RACHAEL RIFFEE of Berrett has done taxidermy...

RACHAEL RIFFEE of Berrett has done taxidermy work as a volunteer for Piney Run Park since 1987. She has mounted about 30 birds and several mammals for the park's nature center.

Organization's comments: "Her work is excellent," said Elaine Sweitzer, a naturalist at Piney Run Park. "She just has a different approach."


She said Ms. Riffee likes to pose the birds and animals in natural positions. When she is mounting a fox, she gives the nature BTC center staff a choice of several realistic poses. That can be helpful in cases where the animal must fit into a display case of a certain size, Ms. Sweitzer said.

"She's very considerate, and we can really work with her," Ms. Sweitzer said. "We could never be that picky with anyone else."


L She added, "She's kind of morbid in a real fun kind of way."

She said Ms. Riffee had made herself a set of false teeth cast from real coyote teeth, which she can pop into her mouth when she wants to surprise someone or get a laugh by flashing a coyote grin.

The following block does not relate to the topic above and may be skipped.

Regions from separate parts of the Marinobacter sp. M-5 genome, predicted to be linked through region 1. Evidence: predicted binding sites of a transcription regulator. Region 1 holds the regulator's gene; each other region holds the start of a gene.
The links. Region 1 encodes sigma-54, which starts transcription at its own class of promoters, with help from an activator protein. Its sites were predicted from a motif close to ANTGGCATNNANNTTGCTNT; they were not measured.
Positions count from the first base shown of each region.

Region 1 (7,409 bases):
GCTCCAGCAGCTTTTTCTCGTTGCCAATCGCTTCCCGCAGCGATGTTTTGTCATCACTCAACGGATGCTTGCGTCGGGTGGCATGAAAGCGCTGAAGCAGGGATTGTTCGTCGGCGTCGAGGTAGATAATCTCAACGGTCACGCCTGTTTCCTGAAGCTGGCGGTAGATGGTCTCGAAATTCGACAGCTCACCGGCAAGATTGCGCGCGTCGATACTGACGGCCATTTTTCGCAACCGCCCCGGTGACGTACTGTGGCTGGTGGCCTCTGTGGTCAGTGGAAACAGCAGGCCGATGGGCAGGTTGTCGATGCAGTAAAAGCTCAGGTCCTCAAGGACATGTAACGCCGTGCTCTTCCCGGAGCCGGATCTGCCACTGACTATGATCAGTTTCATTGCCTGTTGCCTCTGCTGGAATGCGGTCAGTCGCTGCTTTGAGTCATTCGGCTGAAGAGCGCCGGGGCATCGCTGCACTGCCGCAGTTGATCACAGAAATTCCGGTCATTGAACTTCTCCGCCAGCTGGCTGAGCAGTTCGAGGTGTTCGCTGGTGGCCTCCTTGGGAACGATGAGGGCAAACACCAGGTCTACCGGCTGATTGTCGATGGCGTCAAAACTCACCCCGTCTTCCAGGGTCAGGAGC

"This girl is a genius. She should be working for Steven Spielberg."

Volunteer's comments: When it comes to taxidermy, Ms. Riffee said, "I love motion." She prefers to mount birds and animals in action positions, such as preening or flying.

Soon, she hopes, she will prepare a triple mount of a great horned owl swooping down upon a rat snake that is eating a rat.

"That's what intrigues me -- having serious drama going on," she said.

Volunteer's background: Ms. Riffee, 23, is studying photography the Maryland Institute College of Art. She is fascinated by nature and anatomy, and has drawn and painted animals for years, she said.

"I want to get into filmmaking," she said.


Her taxidermy skills have carried over into special-effects work. She uses her knowledge of anatomy to create moving animal puppets used in films.

Ms. Riffee is now making a film featuring a black Labrador dog in the role of Satan. Because the canine actor is very gentle, Ms. Riffee had to create a dog model for the snarling scenes.

She worked on the model for about six weeks. She purchased a real dog skull. Around it she modeled a head out of latex rubber, metal, fiberglass and fur. She also made two dog forelegs.

"The lips move. The eyes move. Each toe moves independently," she said. "It was my goal to create the most realistic, anatomically correct dog that I could."

In addition to her work with Piney Run Park, Ms. Riffee was active in the project to restore Bloomfield Manor near Sykesville. She is also active with the Friendship Baptist Church.

To nominate someone as Volunteer of the Week, call 751-7900 from 10 a.m. to 6 p.m. Monday through Friday. Nominations may


be faxed to the office at 751-7916.